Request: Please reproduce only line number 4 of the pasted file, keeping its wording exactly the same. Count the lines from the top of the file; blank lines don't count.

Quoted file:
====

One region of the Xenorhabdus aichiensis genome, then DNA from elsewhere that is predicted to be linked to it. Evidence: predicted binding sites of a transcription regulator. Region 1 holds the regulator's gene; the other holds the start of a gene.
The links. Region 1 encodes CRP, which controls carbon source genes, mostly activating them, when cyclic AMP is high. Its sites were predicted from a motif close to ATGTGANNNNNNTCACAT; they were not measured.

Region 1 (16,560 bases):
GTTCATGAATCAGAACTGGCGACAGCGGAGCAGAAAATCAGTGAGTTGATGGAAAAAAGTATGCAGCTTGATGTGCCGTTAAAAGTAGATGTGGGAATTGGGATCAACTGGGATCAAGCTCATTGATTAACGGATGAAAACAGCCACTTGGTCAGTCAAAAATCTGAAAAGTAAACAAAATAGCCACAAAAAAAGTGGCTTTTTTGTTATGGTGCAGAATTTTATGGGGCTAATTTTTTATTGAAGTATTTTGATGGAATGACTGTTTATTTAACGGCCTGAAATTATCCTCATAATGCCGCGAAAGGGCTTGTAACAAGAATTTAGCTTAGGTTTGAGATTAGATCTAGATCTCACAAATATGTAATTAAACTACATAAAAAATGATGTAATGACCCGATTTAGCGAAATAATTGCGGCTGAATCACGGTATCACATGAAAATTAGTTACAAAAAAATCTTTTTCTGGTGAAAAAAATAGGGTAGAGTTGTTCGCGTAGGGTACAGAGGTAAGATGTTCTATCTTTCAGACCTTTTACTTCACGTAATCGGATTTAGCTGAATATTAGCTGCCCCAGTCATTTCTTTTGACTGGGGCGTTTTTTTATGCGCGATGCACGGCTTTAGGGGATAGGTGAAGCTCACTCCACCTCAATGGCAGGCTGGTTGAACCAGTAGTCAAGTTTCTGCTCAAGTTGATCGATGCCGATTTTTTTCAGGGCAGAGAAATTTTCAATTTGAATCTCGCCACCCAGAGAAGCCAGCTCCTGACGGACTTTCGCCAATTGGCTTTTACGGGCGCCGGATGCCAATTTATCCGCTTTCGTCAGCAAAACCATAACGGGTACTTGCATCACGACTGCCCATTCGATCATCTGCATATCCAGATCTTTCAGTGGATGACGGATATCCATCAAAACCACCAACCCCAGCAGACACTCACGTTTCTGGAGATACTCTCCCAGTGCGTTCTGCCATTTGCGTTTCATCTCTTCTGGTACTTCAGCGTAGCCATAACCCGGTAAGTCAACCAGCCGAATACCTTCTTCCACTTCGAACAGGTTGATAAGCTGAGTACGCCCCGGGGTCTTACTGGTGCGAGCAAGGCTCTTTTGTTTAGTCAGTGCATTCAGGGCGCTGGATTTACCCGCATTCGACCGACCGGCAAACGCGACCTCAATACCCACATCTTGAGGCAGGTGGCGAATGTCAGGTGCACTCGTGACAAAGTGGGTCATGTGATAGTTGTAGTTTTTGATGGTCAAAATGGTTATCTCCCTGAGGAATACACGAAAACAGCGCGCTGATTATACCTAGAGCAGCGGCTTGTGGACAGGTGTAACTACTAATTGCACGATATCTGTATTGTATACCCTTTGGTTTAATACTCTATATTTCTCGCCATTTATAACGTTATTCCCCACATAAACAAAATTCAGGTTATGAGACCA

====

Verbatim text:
GTTCATGAATCAGAACTGGCGACAGCGGAGCAGAAAATCAGTGAGTTGATGGAAAAAAGTATGCAGCTTGATGTGCCGTTAAAAGTAGATGTGGGAATTGGGATCAACTGGGATCAAGCTCATTGATTAACGGATGAAAACAGCCACTTGGTCAGTCAAAAATCTGAAAAGTAAACAAAATAGCCACAAAAAAAGTGGCTTTTTTGTTATGGTGCAGAATTTTATGGGGCTAATTTTTTATTGAAGTATTTTGATGGAATGACTGTTTATTTAACGGCCTGAAATTATCCTCATAATGCCGCGAAAGGGCTTGTAACAAGAATTTAGCTTAGGTTTGAGATTAGATCTAGATCTCACAAATATGTAATTAAACTACATAAAAAATGATGTAATGACCCGATTTAGCGAAATAATTGCGGCTGAATCACGGTATCACATGAAAATTAGTTACAAAAAAATCTTTTTCTGGTGAAAAAAATAGGGTAGAGTTGTTCGCGTAGGGTACAGAGGTAAGATGTTCTATCTTTCAGACCTTTTACTTCACGTAATCGGATTTAGCTGAATATTAGCTGCCCCAGTCATTTCTTTTGACTGGGGCGTTTTTTTATGCGCGATGCACGGCTTTAGGGGATAGGTGAAGCTCACTCCACCTCAATGGCAGGCTGGTTGAACCAGTAGTCAAGTTTCTGCTCAAGTTGATCGATGCCGATTTTTTTCAGGGCAGAGAAATTTTCAATTTGAATCTCGCCACCCAGAGAAGCCAGCTCCTGACGGACTTTCGCCAATTGGCTTTTACGGGCGCCGGATGCCAATTTATCCGCTTTCGTCAGCAAAACCATAACGGGTACTTGCATCACGACTGCCCATTCGATCATCTGCATATCCAGATCTTTCAGTGGATGACGGATATCCATCAAAACCACCAACCCCAGCAGACACTCACGTTTCTGGAGATACTCTCCCAGTGCGTTCTGCCATTTGCGTTTCATCTCTTCTGGTACTTCAGCGTAGCCATAACCCGGTAAGTCAACCAGCCGAATACCTTCTTCCACTTCGAACAGGTTGATAAGCTGAGTACGCCCCGGGGTCTTACTGGTGCGAGCAAGGCTCTTTTGTTTAGTCAGTGCATTCAGGGCGCTGGATTTACCCGCATTCGACCGACCGGCAAACGCGACCTCAATACCCACATCTTGAGGCAGGTGGCGAATGTCAGGTGCACTCGTGACAAAGTGGGTCATGTGATAGTTGTAGTTTTTGATGGTCAAAATGGTTATCTCCCTGAGGAATACACGAAAACAGCGCGCTGATTATACCTAGAGCAGCGGCTTGTGGACAGGTGTAACTACTAATTGCACGATATCTGTATTGTATACCCTTTGGTTTAATACTCTATATTTCTCGCCATTTATAACGTTATTCCCCACATAAACAAAATTCAGGTTATGAGACCA